- Components cannot be disabled through the user interface.
Plugins shall be extended to support a config.yaml file as well and may define elements much like components can. In fact, a plugin is just a kind of component, one that has the added ability of being disabled. Plugins are also listed in the UI as such, whereas components are more seamlessly integrated into the app and are not as visible as such.
So in terms of class hierarchy, this is how things look:
MT::ErrorHandler | MT::Component | \_ MT::Plugin | | MT::Component::Blogging (specific component) | MT::Plugin::Foo (specific plugin implementation)
I expect plugins to start defining config.yaml files instead of a '.pl' file for most cases. Most '.pl' plugin files today only exist to define resources and put the actual implementation in separate modules that are loaded on demand.
To make Movable Type as open as possible, we must eliminate the concept of hard-coded lists within the application code. Wherever we require a list of something, we should use the registry to gather it. This registry is accessible to manipulation through components and plugins. For instance:
This is to standardize and replace (or at least deprecate) the multitude of methods that are currently used to register and variety of interfaces for retrieving these lists:
MT->add_text_filter MT->all_text_filters mt->registry('text_filters') MT->add_plugin @MT::Plugins MT->add_task %MT::TaskMgr::Tasks mt->registry('tasks') MT->add_plugin_action mt->registry('plugin_actions') MT->add_itemset_action mt->registry('itemset_actions') MT->add_log_class mt->registry('log_classes') MT->add_callback @MT::Callbacks mt->registry('callbacks') MT->register_junk_filter mt->registry('junk_filters') MT::Template::Context->add_tag MT::Template::Context->add_container_tag MT::Template::Context->add_conditional_tag MT::App::CMS->register_type MT::App::CMS->_load_driver_for mt->model('entry') | mt->registry('models') MT::App::CMS->add_rebuild_option mt->registry('rebuild_options') MT::App->add_methods MT::App->plugin_actions $app->registry('plugin_actions') MT::Permission->add_permission mt->registry('permissions')
Other things that currently are hardcoded need to be extensible and use the registry:
- (more to come...)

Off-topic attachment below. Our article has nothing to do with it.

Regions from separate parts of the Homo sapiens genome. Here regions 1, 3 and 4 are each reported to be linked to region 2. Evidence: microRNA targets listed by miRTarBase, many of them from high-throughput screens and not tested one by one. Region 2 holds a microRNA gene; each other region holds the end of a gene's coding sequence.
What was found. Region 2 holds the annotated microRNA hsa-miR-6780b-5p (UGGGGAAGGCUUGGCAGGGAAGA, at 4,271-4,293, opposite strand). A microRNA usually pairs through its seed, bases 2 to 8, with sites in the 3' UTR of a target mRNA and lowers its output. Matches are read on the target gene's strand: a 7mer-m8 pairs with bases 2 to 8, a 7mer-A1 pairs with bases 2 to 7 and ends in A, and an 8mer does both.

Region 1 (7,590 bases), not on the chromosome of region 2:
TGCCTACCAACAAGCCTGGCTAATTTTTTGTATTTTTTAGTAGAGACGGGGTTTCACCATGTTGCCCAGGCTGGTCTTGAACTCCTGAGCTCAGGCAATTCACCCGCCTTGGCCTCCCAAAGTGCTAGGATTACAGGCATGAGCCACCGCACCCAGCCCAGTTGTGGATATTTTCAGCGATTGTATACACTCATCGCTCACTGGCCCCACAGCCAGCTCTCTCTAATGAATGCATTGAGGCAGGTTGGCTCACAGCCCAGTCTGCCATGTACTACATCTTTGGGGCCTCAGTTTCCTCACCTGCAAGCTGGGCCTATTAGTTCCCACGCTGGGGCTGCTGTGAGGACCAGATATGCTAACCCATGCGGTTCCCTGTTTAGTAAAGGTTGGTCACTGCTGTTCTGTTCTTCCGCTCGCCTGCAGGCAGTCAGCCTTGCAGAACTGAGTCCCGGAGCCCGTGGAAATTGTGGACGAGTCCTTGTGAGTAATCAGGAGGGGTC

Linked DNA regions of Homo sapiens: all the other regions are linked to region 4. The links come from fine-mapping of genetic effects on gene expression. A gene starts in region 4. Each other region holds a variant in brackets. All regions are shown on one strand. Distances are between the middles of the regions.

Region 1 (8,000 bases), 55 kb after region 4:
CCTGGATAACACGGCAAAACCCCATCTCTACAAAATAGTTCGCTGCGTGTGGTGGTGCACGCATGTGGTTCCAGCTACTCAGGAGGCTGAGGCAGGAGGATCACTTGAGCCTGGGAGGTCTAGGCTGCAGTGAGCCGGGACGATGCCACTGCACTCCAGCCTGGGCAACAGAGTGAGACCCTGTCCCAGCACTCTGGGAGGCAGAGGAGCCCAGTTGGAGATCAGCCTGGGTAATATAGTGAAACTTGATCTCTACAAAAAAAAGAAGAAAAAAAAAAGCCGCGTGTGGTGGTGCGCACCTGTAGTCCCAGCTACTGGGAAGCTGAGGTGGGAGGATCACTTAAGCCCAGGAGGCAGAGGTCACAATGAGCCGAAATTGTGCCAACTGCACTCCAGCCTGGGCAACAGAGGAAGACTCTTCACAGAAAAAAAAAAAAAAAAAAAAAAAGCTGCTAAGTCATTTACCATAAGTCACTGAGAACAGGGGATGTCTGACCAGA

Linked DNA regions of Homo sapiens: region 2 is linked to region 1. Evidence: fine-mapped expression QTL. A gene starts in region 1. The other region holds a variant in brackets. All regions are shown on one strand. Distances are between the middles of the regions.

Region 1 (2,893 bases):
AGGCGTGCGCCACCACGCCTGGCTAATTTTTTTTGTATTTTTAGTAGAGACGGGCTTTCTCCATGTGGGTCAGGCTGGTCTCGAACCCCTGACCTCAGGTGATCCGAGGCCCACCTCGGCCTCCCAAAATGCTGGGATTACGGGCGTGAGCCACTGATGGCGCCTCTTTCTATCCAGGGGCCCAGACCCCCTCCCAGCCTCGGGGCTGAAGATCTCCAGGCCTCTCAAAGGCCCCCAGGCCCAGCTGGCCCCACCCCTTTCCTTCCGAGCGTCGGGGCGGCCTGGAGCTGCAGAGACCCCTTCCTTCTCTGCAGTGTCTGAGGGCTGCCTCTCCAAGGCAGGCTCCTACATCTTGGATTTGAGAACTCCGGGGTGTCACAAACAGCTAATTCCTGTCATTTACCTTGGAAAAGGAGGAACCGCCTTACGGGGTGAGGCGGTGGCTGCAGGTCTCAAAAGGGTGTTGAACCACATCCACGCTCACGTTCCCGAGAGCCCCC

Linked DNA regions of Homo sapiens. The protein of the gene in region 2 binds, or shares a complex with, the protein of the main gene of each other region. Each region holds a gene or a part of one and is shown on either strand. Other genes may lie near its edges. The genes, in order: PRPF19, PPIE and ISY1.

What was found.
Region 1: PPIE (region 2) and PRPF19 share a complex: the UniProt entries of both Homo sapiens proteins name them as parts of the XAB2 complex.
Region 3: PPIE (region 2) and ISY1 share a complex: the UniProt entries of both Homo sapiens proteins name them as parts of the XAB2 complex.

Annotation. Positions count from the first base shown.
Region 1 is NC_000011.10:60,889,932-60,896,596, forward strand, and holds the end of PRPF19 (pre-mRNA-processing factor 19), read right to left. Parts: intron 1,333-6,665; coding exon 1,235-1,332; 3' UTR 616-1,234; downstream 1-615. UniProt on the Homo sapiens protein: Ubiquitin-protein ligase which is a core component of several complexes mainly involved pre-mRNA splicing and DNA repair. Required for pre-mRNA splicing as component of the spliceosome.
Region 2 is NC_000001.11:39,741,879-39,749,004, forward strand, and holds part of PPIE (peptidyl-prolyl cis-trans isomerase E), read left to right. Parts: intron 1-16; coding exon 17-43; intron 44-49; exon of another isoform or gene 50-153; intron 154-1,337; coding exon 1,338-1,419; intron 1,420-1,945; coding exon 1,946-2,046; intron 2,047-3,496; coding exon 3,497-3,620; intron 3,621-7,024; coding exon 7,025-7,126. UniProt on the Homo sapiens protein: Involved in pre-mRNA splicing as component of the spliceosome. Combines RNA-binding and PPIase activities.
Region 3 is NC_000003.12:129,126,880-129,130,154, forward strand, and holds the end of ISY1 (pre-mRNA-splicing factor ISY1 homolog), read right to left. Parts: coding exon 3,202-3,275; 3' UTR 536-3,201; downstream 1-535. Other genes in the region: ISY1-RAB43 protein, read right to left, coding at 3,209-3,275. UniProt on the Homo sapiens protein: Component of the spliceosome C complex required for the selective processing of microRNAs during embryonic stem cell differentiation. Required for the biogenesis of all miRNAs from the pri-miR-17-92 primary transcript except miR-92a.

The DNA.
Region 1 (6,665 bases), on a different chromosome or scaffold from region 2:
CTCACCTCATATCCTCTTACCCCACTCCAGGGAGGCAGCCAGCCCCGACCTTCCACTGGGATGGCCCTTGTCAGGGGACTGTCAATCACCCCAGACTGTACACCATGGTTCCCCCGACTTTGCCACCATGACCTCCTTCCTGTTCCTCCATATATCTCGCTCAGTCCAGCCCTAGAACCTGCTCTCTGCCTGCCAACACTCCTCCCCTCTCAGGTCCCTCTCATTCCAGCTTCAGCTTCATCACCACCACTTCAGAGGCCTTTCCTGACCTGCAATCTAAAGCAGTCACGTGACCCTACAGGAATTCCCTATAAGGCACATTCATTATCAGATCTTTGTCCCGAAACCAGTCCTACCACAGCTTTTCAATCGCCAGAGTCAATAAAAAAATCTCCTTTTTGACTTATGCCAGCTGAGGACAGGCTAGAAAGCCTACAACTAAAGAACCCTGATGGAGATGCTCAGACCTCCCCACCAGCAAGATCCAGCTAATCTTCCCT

Extensible Data Models
For MT's component architecture, it is possible for object types declared in a base component to be extended by another component. The manner for doing this should not rely on inheritance. Because many components may wind up 'contributing' to an object class.
So to define additional properties for a given class that do not exist in the 'base' version of it, a component would define them as extensions (in the config.yaml file for the component):
# sample 'ratings' component name: Ratings Component extends: blogging, comments, trackback version: 1.0 schema_version: 1.0 object_types: entry: rating: integer indexed comment: rating: integer indexed tbping: rating: integer indexed
Note that when a particular object type is defined in terms of columns, it is seen as an extension to an existing object type, not a declaration of a package for the object.
MT will supplement the base class definition with these additional properties. It will do this upon installing the properties into the base class. So this metadata isn't all parsed into place with each request. Only as needed.
In MT, we have different types of tag handlers:
- 'singlet' tags, like
- container tags, like
<MTEntries> .... </MTEntries>
- conditional tags, like
<MTIfNonEmpty> ... </MTIfNonEmpty>
MT provides a large library of tag handlers to publish the various types of data managed by MT. Once we break MT into pieces, especially to the degree of granularity we hope to achieve, it becomes important to define them outside of the monolithic
MT::Template::ContextHandlers module and instead within their individual components. So, there would be a set of core tag handlers defined that are not component-specific (
<MTIfNonEmpty> for instance), but tags that relate to a component shall be defined within the component (
<MTAsset*> in the 'assets' component).
Since MT doesn't have to define tag handlers with each invocation (think CGI here), it isn't necessary for the tag definitions to be loaded with each request. It may be loaded on demand. The tag handlers will be defined using a tags.yaml file. This logic is part of the publishing framework.